This case involves an "excess claim"
The pivotal question is whether plaintiff's second claim is assertable as a tort claim. The Court of Appeals held that it is not and reversed. Georgetown Realty v. The Home Ins. Co., 102 Or.App. 611, 796 P.2d 651 (1990). We hold that it is and reverse the decision of the Court of Appeals.
A. PROCEDURAL BACKGROUND
Plaintiff had a liability insurance policy with defendant. A third person filed a tort action against plaintiff. Defendant assumed plaintiff's defense under its policy. The policy provided that the company "shall * * * defend any suit against Insured(s) * * * and the Company may make such investigation, negotiation and * * * settlement of any claim or suit as it deems expedient." In the action filed by the third person, a verdict was returned against plaintiff for compensatory and punitive damages. Defendant refused to pay the entire judgment. Plaintiff then brought this action against defendant. Plaintiff's amended complaint bore the heading "Action at Law Breach of Contract; Breach of Fiduciary Duty." The first claim asked for damages for the amount of the judgment in excess of the amount paid by defendant and for attorney fees. In a second claim, plaintiff alleged that defendant violated its duty to conduct the defense "with due care, skill and diligence" in eight respects.
On the first claim, the jury returned a verdict in favor of plaintiff for $32,500 for defendant's "breach of contract"; on the second claim, the jury awarded $35,000 for defendant's "breach of duty" and punitive damages of $1,500,000. Defendant appealed, asserting that defendant's duties "were purely contractual" and that the trial court erred in submitting plaintiff's second claim, including the punitive damages claim, to the jury. The Court of Appeals held that "[p]laintiff did not state a claim for negligence" and "[r]emanded for entry of an amended judgment that deletes awards of compensatory and punitive damages on breach of fiduciary duty claim." Georgetown Realty v. The Home Ins. Co., supra, 102 Or.App. at 618-19, 796 P.2d 651.
B. AN EXCESS CLAIM AGAINST A LIABILITY INSURER IS ASSERTABLE AS A TORT
Nearly a century ago, this court held that, where a duty arises from a contractual relationship between the parties, an action in tort may lie. In Currey v. Butcher, 37 Or. 380, 61 P. 631 (1900), the plaintiff employed the defendants, two lawyers practicing law as partners, to make a real property title search. They did so, but overlooked a judgment lien, which the plaintiff paid. The plaintiff then brought an action against the defendants. The opinion states that "the gist of the action is the negligence of the defendants in the performance of a duty which they owed to the plaintiff by reason of their employment." 37 Or. at 384, 61 P. 631. The defendants claimed that the complaint was duplicitous in that it alleged more than one basis for relief and assigned error to the trial court's denial of their motion to require the plaintiff to elect whether she would proceed in contract or in tort. The court held that the complaint stated but one cause of action, explaining:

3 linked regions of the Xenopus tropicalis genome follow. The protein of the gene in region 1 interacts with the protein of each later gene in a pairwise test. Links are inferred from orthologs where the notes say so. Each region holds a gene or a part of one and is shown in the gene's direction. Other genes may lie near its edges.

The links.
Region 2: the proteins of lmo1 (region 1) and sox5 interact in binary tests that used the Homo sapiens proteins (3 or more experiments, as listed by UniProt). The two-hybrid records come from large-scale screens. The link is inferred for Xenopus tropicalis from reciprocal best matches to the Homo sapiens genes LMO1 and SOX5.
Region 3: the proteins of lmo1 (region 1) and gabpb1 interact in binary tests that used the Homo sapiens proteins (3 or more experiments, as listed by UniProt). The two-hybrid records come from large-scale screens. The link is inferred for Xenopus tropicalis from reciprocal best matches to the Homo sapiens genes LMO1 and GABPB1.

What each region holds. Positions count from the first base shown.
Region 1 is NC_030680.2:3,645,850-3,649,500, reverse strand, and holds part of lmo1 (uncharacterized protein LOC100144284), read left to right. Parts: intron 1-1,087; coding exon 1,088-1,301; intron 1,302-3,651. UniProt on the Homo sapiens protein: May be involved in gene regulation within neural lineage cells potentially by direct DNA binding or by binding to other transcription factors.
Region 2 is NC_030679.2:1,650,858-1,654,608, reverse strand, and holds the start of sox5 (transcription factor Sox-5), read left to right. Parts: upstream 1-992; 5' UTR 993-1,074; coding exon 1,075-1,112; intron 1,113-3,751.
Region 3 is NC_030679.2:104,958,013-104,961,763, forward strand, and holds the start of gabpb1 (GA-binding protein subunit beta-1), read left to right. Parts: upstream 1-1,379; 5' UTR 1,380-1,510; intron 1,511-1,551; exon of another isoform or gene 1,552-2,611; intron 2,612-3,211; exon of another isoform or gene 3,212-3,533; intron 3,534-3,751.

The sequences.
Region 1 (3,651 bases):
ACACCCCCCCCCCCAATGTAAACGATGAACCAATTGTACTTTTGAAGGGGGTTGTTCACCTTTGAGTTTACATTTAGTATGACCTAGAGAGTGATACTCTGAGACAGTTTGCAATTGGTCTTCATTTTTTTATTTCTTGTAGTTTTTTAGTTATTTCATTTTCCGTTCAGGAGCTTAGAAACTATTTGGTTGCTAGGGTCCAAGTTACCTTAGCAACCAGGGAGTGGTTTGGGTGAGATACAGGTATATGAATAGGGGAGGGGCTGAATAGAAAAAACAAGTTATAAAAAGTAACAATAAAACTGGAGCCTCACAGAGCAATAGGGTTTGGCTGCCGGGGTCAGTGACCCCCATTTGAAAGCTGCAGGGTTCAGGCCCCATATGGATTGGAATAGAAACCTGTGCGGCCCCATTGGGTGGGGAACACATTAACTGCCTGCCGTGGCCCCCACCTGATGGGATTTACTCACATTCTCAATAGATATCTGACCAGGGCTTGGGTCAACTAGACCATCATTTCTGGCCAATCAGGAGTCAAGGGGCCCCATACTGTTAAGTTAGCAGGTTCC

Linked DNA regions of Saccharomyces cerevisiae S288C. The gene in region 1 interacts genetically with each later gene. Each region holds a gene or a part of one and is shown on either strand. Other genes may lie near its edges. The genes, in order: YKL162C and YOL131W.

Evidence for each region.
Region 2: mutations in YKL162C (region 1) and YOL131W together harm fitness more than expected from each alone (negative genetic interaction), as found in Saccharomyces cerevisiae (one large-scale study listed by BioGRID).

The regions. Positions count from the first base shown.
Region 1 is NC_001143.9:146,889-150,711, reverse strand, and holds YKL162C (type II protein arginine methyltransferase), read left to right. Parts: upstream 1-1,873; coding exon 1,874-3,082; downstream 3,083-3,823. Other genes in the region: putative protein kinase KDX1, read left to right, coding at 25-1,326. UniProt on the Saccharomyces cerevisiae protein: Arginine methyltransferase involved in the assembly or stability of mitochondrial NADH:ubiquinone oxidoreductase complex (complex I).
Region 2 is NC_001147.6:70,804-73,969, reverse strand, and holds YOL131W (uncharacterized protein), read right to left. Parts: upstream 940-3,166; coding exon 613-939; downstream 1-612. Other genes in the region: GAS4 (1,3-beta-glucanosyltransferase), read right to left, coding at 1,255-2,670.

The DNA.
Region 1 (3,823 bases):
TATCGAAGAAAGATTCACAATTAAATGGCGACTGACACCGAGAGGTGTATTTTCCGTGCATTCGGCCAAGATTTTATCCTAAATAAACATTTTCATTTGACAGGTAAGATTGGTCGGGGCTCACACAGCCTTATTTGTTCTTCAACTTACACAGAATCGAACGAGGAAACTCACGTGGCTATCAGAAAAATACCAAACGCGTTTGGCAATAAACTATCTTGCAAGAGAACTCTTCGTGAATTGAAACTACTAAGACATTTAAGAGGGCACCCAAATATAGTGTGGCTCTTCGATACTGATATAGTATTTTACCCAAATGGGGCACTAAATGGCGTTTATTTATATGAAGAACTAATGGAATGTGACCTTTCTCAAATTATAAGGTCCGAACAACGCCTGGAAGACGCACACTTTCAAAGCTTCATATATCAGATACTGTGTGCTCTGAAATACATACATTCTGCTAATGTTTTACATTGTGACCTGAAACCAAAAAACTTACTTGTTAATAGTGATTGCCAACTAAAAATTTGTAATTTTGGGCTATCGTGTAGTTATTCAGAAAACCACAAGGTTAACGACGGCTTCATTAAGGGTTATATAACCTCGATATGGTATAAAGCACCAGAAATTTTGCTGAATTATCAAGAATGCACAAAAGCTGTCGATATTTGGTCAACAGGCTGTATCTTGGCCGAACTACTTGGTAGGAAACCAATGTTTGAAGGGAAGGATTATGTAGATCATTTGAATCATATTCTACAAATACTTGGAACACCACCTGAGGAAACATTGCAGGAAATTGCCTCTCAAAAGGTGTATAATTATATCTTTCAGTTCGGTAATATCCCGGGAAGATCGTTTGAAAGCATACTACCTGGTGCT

The rule stated in Currey v. Butcher, supra, has been followed since 1900, in cases involving physicians, lawyers, real estate brokers, architects, engineers, and landlords. Most of the cases involve statutes of limitations, cases in which the defendant asserts that the longer contract statute of limitations is inapplicable and that the tort statute of limitations is applicable and has run. See Goodman v. Fernald, 154 Or. 654, 662, 61 P.2d 1253 (1936) (claim against landlord by tenant for personal injuries, asserting breach of an agreement to repair, held barred by two-year tort statute of limitations); Wilder v. Haworth, 187 Or. 688, 690, 213 P.2d 797 (1950) (in negligence claim against a physician for personal injuries, tort limitations statute applies; "[t]he action, being based upon alleged negligent performance by defendant of his contract with plaintiff, sounds in tort"); Dowell v. Mossberg, 226 Or. 173, 188-89, 355 P.2d 624, 359 P.2d 541 (1961) (failure of a physician to exercise due care in the treatment of a patient is a tort, not a breach of contract; therefore, tort statute of limitations applies); Bales for Food v. Poole, 246 Or. 253, 256, 424 P.2d 892 (1967) (claim against engineer for failure to use due care in preparing plans barred by two-year tort statute of limitations); Lindemeier v. Walker, 272 Or. 682, 684-85, 538 P.2d 1266 (1975) (claim against real estate broker for failure to obtain best price for real property barred by two-year tort statute of limitations); U.S. Nat'l Bank v. Davies, 274 Or. 663, 666, 548 P.2d 966 (1976) (claim against lawyer for giving bad advice governed by two-year tort statute of limitations); Ashley v. Fletcher, 275 Or. 405, 550 P.2d 1385 (1976) (claim against architect for failing to supervise construction and make inspections held barred by two-year tort statute of limitations).